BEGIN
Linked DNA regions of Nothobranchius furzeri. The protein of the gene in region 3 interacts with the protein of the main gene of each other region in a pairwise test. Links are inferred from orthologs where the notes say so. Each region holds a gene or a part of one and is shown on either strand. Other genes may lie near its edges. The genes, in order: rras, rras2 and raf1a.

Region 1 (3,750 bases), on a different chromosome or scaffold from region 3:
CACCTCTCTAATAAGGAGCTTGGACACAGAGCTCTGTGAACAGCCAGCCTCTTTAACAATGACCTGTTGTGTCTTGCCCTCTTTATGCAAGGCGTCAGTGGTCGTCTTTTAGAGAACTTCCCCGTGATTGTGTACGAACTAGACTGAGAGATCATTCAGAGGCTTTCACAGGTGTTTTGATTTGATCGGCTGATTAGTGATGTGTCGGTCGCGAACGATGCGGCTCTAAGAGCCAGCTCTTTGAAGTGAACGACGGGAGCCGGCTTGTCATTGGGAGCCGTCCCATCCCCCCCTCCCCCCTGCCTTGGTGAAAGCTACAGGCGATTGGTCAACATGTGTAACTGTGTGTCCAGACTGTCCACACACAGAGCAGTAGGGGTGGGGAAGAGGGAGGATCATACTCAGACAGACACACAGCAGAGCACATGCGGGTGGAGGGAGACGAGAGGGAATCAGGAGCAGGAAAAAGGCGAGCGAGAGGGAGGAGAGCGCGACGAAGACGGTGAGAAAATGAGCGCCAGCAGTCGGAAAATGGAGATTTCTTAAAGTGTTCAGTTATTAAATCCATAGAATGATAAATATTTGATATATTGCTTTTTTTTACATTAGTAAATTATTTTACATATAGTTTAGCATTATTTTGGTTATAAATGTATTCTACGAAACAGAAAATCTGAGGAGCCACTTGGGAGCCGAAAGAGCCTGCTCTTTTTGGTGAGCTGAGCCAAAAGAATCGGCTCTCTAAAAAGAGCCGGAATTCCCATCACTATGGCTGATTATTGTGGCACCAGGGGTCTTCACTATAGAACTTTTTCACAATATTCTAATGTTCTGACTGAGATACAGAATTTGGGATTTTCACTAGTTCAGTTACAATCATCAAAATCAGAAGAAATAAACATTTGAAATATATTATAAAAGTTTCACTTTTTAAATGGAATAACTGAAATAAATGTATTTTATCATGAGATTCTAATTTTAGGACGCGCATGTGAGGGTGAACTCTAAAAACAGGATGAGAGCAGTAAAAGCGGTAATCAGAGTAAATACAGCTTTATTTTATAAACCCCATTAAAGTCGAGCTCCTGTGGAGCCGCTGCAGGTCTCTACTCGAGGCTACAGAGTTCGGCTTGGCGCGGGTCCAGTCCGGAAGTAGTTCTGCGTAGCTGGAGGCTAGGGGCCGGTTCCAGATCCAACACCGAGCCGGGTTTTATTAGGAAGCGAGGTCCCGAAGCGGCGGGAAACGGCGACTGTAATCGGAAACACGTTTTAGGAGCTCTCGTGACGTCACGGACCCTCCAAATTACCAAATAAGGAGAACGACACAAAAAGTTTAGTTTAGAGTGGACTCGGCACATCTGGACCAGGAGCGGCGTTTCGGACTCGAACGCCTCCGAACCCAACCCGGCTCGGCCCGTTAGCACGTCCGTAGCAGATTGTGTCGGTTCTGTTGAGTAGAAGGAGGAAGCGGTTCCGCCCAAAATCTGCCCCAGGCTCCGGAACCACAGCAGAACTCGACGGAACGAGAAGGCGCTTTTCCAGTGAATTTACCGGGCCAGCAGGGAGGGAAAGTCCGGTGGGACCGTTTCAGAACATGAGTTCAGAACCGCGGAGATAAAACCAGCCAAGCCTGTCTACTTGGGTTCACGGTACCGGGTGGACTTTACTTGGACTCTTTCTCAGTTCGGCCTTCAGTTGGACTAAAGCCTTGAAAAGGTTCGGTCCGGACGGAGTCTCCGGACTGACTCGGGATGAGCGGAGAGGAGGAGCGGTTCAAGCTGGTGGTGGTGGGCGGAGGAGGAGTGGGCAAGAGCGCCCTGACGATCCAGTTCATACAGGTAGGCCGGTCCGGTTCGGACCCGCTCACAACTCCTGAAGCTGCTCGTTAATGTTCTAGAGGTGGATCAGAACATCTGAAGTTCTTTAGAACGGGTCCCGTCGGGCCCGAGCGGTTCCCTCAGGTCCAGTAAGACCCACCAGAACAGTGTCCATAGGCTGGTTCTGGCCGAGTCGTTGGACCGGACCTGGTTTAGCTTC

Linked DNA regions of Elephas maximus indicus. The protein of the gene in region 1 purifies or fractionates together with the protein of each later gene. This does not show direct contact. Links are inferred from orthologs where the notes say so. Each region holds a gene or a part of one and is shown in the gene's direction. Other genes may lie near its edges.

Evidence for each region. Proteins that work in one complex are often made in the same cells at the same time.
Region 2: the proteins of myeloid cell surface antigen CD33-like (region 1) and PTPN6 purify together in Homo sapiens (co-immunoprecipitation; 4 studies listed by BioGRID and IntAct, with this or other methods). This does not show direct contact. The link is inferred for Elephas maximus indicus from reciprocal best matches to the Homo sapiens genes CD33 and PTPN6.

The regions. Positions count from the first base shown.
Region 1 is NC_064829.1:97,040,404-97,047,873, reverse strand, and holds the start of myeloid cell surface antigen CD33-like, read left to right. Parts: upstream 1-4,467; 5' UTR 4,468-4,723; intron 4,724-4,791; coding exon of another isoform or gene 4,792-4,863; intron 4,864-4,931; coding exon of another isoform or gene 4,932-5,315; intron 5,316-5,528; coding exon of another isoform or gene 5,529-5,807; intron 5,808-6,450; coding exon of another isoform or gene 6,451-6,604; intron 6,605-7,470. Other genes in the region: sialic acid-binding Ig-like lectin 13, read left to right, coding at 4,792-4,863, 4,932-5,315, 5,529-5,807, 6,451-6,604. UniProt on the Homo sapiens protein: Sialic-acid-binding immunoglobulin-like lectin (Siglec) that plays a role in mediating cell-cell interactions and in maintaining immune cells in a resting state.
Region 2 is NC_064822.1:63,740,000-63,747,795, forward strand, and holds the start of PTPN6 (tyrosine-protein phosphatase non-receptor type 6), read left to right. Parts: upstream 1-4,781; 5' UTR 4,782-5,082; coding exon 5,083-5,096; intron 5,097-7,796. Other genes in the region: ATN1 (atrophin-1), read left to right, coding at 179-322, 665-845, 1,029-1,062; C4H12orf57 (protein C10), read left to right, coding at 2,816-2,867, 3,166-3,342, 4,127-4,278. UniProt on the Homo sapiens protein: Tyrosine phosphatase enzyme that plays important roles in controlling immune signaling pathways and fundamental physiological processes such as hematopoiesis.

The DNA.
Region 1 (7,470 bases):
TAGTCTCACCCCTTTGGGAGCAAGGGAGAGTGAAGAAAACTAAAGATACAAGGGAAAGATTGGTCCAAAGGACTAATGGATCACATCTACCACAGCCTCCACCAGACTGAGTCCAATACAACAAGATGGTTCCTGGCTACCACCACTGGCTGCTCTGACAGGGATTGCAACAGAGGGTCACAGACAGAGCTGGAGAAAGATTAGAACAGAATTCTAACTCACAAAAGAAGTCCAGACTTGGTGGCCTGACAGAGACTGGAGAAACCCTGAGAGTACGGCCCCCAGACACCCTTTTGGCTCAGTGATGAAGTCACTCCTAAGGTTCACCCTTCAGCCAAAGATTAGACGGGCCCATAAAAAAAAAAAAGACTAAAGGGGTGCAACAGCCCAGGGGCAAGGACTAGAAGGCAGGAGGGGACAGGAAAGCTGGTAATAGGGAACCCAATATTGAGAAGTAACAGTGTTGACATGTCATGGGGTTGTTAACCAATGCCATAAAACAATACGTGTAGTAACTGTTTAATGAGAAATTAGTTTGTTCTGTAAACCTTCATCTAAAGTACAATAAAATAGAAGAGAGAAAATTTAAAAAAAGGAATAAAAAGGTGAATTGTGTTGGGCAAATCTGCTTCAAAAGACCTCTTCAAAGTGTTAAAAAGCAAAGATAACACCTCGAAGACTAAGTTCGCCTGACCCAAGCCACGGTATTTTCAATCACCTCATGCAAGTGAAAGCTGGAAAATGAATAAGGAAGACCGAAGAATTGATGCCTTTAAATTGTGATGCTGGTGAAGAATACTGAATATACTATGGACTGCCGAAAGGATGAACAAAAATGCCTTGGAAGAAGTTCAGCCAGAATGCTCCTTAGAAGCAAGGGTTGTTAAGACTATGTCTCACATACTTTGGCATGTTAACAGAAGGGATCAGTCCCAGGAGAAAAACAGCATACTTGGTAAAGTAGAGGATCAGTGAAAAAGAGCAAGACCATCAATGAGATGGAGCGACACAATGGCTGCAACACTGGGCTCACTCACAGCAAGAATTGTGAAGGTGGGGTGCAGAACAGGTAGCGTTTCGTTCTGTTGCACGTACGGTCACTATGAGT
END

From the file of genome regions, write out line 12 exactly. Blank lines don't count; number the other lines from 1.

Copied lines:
TAGTCTCACCCCTTTGGGAGCAAGGGAGAGTGAAGAAAACTAAAGATACAAGGGAAAGATTGGTCCAAAGGACTAATGGATCACATCTACCACAGCCTCCACCAGACTGAGTCCAATACAACAAGATGGTTCCTGGCTACCACCACTGGCTGCTCTGACAGGGATTGCAACAGAGGGTCACAGACAGAGCTGGAGAAAGATTAGAACAGAATTCTAACTCACAAAAGAAGTCCAGACTTGGTGGCCTGACAGAGACTGGAGAAACCCTGAGAGTACGGCCCCCAGACACCCTTTTGGCTCAGTGATGAAGTCACTCCTAAGGTTCACCCTTCAGCCAAAGATTAGACGGGCCCATAAAAAAAAAAAAGACTAAAGGGGTGCAACAGCCCAGGGGCAAGGACTAGAAGGCAGGAGGGGACAGGAAAGCTGGTAATAGGGAACCCAATATTGAGAAGTAACAGTGTTGACATGTCATGGGGTTGTTAACCAATGCCATAAAACAATACGTGTAGTAACTGTTTAATGAGAAATTAGTTTGTTCTGTAAACCTTCATCTAAAGTACAATAAAATAGAAGAGAGAAAATTTAAAAAAAGGAATAAAAAGGTGAATTGTGTTGGGCAAATCTGCTTCAAAAGACCTCTTCAAAGTGTTAAAAAGCAAAGATAACACCTCGAAGACTAAGTTCGCCTGACCCAAGCCACGGTATTTTCAATCACCTCATGCAAGTGAAAGCTGGAAAATGAATAAGGAAGACCGAAGAATTGATGCCTTTAAATTGTGATGCTGGTGAAGAATACTGAATATACTATGGACTGCCGAAAGGATGAACAAAAATGCCTTGGAAGAAGTTCAGCCAGAATGCTCCTTAGAAGCAAGGGTTGTTAAGACTATGTCTCACATACTTTGGCATGTTAACAGAAGGGATCAGTCCCAGGAGAAAAACAGCATACTTGGTAAAGTAGAGGATCAGTGAAAAAGAGCAAGACCATCAATGAGATGGAGCGACACAATGGCTGCAACACTGGGCTCACTCACAGCAAGAATTGTGAAGGTGGGGTGCAGAACAGGTAGCGTTTCGTTCTGTTGCACGTACGGTCACTATGAGT